Waterloo Station kept expanding from its rather modest beginnings and each time it did so whole streets were swept away. One of the most significant losses during one of these great growth spurts was the church of All Saints on the corner of Lower Marsh and Leake Street (then York Street). This had been built in 1844-5 to cope with the rapidly expanding local population. It attracted some attention at the time of its construction “on the score of novelty” as The Builder magazine put it.
“The tower, a slender structure, stands at some little distance eastward from the body of the church, and it is in line with the houses in the New Cut (actually Lower Marsh). It is connected to the church by means of a corridor or cloister. Both the tower and the body of the church are of brick, but the upper storey of the former has stone dressings, small shafts and arches on the face of it, coping, pinnacles, etc, and is surmounted by a stone spire 135 feet high from the ground. The main doorway, too, is of stone. The church consists of a nave and aisles, separated by a range of lofty cast-iron columns of small diameter on each side, which carry semi-circular arches adorned with the “open-heart” and billet mouldings, executed in Martin’s cement. There are galleries all around the church supported on cast-iron girders, rather cleverly arranged at the east end, there is a semi-circular absis with a lofty semi-circular arcade against the all, corresponding with the main arches.
“There are no windows in the absis, but there is a small opening filled with stained glass in the apex of the half dome that covers it. The church is lighted by semi-circular headed windows in the sides, and a rose window at the west end… “The style of the structure can hardly be characterised, but may be called Byzantine for want of a better term. Although there is much that may be cavilled at by a rigid ecclesiologist, we cannot refuse praise for the architect, Mr William Rogers, for some skill and boldness. Mr Wilson of the Borough is the builder.”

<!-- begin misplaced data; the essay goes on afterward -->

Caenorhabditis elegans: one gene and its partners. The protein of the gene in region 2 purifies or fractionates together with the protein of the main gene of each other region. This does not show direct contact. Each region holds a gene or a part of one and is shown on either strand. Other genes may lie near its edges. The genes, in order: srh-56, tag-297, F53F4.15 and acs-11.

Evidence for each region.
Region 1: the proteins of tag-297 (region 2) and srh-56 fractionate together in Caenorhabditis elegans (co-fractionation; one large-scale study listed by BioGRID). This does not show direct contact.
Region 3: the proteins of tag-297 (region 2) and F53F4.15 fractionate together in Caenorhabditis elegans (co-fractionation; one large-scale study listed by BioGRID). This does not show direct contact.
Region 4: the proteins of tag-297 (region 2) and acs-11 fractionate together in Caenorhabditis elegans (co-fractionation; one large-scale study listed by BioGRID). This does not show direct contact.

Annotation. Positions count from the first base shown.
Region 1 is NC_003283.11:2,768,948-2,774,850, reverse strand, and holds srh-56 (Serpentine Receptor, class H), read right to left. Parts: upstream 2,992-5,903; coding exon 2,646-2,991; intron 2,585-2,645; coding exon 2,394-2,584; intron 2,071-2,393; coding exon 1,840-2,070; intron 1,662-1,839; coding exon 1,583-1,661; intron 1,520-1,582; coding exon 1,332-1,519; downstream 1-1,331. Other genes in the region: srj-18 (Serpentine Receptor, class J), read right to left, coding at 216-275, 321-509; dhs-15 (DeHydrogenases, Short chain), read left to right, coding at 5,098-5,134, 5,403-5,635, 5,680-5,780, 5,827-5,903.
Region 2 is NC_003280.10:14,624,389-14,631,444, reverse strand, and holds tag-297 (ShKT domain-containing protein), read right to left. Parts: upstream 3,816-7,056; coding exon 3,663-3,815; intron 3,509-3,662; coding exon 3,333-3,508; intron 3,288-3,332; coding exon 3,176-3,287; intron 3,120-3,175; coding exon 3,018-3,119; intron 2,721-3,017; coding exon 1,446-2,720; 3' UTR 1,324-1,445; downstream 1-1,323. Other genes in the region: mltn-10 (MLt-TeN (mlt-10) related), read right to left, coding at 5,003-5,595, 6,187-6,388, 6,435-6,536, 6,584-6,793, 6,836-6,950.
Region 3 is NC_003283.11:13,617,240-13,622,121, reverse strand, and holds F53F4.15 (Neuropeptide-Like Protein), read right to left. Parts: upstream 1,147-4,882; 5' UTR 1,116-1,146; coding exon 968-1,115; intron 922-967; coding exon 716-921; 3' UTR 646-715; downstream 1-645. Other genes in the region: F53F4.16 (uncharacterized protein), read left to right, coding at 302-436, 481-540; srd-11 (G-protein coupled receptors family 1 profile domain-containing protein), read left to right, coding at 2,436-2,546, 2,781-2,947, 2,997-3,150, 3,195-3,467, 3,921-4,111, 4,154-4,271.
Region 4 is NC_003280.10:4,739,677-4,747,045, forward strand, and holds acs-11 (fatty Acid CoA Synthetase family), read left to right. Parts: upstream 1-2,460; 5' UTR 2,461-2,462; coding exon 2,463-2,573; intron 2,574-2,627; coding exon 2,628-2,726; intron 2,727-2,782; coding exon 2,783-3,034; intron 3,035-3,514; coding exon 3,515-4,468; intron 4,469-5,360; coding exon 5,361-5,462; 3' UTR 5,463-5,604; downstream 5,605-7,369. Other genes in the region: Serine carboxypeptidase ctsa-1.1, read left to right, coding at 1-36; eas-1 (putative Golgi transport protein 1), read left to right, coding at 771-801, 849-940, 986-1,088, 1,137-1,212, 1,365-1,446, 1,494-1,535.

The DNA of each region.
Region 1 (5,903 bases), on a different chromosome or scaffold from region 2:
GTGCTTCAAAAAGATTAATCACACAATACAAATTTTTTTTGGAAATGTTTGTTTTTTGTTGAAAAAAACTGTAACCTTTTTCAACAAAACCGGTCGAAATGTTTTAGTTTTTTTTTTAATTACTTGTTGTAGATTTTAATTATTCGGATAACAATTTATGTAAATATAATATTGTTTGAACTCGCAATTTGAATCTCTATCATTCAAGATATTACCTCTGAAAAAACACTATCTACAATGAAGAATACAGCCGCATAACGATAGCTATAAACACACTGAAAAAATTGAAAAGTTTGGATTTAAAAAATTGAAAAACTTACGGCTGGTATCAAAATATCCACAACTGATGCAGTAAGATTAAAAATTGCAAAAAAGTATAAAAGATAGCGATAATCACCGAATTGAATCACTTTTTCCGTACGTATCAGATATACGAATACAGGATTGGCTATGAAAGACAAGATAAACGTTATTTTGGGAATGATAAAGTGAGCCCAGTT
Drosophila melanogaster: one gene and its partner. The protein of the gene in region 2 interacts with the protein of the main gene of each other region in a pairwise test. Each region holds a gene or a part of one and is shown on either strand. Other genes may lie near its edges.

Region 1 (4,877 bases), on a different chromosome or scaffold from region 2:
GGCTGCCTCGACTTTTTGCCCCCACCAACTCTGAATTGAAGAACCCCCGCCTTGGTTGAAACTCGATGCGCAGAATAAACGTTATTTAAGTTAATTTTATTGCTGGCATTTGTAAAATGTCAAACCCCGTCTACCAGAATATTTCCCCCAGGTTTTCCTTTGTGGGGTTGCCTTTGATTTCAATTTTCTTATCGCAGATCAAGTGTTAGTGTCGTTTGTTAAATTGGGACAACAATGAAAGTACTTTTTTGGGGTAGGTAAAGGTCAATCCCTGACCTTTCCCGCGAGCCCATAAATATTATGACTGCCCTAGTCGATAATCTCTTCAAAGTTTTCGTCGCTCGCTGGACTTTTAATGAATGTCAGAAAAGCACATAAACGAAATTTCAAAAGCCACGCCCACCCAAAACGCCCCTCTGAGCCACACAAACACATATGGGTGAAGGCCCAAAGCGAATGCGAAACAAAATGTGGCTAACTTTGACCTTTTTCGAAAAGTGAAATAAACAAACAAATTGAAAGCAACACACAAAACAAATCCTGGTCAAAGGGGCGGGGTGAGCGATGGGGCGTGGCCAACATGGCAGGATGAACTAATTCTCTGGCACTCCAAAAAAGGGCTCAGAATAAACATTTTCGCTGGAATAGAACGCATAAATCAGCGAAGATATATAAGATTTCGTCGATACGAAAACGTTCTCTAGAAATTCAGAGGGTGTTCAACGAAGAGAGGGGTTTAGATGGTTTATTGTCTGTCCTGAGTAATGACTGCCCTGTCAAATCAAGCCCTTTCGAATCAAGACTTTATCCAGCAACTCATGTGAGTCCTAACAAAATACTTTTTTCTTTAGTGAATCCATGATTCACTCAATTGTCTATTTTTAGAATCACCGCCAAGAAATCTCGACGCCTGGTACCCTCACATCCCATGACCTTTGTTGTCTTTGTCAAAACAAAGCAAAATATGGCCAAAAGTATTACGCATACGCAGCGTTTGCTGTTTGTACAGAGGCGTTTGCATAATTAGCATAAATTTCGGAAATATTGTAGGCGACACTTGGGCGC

The Ecclesiologist magazine did indeed cavil at it and labelled it contemptible. And The Builder magazine’s enthusiasm had evaporated by 1867 when it described it as the gloomiest church in all London. It does not even appear to have been very well built since the tower was declared unsafe and taken down in 1878. The chancel was refitted in the late 1860s by R.J. Withers and an impressive marble reredos was installed which was described as the finest in South London. When the church was demolished in 1899, this reredos was moved to the York Chapel in nearby York Road but did it move again when its second home came to be swept away in the 1950s?Next to All Saints Church a small school had been opened in 1854 but this, of course, was also swallowed by the railway. When the railway company demolished these buildings they built a tall richly moulded brick wall to conceal the exposed flank of the houses in Lower Marsh: this survived until the recent redevelopment of the corner.
There are few illustrations of the church – a rather poor engraving of the outside and a faded photograph of the interior. It also features in Percy Cruikshank’s lithograph of the “Cut” (there always seems to have been great confusion between Lower Marsh and the Cut): the church door is prominent on the left so the pub to the right can be identified as the Artichoke (or the Camel and Artichoke in its latest guise) with its archway to Granby Place.
This article was researched by Richard Woollard